Two of the candidates for the 2012 Republican presidential nomination—Newt Gingrich and Rick Perry (the latter later withdrew from contention)—advocated measures quickly denounced by other conservatives as forms of “amnesty” for illegal immigrants. Neither proposal was spelled out in any detail, and they are no longer receiving any attention at all.
The problem of illegal immigration to the United States remains unsolved. There are some 11 million illegal immigrants, mostly Mexicans, in the United States. The number stabilized for a time after the economic crisis that began in 2008 reduced job opportunities in the U.S., but as the economy improves and violence in Mexico increases, we can expect the number to start growing again. It is neither feasible to deport any substantial fraction of the 11 million—we cannot at present (or in the foreseeable future) afford the necessary enforcement machinery, or the disruption of the economy that would be caused by withdrawing millions of productive workers (they would take a long time to replace)—nor possible to close the border with Mexico (because of the huge amount of lawful crossing of our border with that country) so that no (or very few) Mexicans can immigrate illegally. We are stuck with the 11 million, or something very close to that number. It is almost 4 percent of the population of the United States.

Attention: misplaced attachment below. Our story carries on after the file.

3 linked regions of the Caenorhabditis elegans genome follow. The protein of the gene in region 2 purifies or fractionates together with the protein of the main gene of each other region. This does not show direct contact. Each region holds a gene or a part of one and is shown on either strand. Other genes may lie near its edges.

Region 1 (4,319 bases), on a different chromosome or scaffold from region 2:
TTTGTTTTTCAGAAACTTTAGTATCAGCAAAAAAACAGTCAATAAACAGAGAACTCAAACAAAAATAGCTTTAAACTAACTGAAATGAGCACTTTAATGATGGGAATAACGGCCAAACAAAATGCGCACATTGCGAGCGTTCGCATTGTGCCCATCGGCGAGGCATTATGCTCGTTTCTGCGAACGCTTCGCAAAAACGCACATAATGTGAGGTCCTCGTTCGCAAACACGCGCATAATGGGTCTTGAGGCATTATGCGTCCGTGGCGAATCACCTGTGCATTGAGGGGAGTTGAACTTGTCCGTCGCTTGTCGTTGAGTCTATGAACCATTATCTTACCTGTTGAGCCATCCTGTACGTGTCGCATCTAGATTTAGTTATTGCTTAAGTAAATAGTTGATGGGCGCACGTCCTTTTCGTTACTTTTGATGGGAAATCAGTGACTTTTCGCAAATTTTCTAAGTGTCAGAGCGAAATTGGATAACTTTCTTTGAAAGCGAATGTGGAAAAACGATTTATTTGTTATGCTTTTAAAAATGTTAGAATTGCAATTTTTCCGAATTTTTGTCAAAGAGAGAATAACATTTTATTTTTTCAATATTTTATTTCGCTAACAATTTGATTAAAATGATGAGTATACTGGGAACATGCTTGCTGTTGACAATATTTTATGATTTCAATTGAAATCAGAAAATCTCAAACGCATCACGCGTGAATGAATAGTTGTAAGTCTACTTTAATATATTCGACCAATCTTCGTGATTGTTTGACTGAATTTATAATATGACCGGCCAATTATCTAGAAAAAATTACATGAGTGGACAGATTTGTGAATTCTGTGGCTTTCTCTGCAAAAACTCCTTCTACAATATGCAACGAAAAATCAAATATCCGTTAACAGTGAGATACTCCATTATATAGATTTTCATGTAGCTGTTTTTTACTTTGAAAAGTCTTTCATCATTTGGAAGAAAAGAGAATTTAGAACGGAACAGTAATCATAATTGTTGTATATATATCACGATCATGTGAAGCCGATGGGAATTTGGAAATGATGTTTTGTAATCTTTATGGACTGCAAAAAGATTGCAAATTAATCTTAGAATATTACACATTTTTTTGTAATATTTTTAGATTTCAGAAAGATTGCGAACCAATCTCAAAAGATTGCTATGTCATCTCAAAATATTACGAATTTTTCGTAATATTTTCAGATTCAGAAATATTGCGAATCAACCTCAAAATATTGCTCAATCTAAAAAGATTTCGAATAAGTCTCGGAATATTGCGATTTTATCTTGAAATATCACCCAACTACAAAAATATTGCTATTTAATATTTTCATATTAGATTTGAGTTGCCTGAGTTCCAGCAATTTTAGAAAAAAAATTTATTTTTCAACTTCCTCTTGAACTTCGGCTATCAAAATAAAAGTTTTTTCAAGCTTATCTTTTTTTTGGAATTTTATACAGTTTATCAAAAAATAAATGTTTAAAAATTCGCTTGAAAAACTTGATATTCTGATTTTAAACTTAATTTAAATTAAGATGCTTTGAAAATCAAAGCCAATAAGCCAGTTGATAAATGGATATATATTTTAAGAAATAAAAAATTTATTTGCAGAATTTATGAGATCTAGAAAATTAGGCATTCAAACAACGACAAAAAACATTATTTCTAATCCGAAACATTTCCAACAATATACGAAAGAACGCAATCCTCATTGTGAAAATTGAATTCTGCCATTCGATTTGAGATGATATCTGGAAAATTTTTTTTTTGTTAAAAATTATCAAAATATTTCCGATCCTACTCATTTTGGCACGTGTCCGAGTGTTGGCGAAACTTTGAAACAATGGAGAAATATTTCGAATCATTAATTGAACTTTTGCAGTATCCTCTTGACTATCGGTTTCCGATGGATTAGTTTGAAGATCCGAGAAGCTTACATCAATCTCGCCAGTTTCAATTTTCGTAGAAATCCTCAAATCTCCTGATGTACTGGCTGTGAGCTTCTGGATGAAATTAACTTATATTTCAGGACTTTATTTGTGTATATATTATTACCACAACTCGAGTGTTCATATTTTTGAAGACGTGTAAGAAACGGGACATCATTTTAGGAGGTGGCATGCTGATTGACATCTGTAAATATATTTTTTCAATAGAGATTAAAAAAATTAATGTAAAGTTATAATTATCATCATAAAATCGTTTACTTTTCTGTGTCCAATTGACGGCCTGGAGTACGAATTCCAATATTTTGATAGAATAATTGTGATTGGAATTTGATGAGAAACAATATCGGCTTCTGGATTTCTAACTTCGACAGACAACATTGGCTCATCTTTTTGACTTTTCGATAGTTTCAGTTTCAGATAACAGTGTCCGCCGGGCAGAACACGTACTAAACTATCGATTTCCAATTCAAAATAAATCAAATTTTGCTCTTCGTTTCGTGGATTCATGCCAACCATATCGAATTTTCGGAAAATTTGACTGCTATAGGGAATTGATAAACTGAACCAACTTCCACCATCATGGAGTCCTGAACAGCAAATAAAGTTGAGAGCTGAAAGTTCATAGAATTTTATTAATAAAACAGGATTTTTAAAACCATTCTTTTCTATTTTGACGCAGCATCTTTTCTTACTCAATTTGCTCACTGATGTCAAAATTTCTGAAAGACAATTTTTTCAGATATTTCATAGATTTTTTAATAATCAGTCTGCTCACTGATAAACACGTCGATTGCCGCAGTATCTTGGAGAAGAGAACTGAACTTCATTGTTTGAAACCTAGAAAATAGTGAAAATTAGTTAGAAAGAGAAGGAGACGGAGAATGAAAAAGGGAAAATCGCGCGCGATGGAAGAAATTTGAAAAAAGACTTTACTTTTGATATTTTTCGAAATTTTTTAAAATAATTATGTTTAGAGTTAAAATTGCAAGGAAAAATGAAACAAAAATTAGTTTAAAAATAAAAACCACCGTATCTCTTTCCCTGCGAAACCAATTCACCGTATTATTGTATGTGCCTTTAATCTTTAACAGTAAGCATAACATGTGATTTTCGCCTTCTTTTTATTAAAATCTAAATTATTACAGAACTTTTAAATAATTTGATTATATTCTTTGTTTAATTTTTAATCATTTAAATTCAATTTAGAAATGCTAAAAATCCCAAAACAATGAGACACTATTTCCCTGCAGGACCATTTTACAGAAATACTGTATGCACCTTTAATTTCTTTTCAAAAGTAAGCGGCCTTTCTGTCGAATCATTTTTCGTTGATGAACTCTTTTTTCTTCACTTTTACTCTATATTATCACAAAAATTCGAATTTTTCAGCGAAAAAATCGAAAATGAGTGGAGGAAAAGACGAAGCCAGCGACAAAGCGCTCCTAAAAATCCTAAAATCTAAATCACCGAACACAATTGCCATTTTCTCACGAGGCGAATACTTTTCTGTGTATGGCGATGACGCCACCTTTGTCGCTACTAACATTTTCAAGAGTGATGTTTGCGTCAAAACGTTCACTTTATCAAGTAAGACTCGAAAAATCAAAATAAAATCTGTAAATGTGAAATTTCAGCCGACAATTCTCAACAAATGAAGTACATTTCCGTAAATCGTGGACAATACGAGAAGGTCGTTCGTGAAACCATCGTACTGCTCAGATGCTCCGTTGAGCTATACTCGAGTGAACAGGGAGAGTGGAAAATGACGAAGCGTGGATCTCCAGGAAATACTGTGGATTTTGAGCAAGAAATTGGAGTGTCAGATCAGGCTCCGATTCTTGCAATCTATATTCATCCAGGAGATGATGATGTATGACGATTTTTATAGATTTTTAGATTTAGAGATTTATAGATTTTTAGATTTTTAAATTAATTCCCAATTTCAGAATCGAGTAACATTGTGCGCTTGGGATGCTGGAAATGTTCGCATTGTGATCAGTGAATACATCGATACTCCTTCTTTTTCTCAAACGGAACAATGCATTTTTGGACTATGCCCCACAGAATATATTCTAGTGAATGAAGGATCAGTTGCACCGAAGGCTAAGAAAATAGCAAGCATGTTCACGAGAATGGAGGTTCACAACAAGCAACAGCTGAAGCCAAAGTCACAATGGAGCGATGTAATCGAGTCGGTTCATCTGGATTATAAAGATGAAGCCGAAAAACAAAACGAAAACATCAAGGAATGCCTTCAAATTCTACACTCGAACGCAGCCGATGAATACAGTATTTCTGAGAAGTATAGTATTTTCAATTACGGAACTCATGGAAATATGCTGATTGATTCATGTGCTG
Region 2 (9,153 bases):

One can imagine measures, short of mass deportation (the official name for “deportation” is now “removal,” but I will continue using the older and more familiar term), that would both limit illegal immigration and speed voluntary departure. One would be to make it a crime to be an illegal immigrant. Although an illegal immigrant is a law violator, he is not (except in a few situations, mainly if he has been deported previously and then returned to the United States without authorization) a criminal. He is subject to being deported but not to being imprisoned and then deported. If it were a crime to be an illegal immigrant, this would operate as a significant deterrent, especially if, as in the case of most federal crimes, the punishment were severe. Another effective though costly measure would be to detain anyone found to be an illegal immigrant, pending his deportation. The current practice, unless the immigrant is a criminal, is to order him to depart, and if he doesn’t obey the order there is rarely effective follow up; if he keeps a low profile, he probably will never actually be forced to leave the country. Still another effective measure, though it might require a constitutional amendment, would be to deny U.S. citizenship to illegal immigrants’ children even though they had been born in this country. And still another measure would be to repeal the law that allows immigrants who have been ordered deported to apply for cancellation of the order on grounds of hardship to their family; this suggestion is related to the immediately preceding suggestion because the family may include U.S.-citizen children who will remain in the U.S. when the illegal immigrant is deported, thus breaking up the family.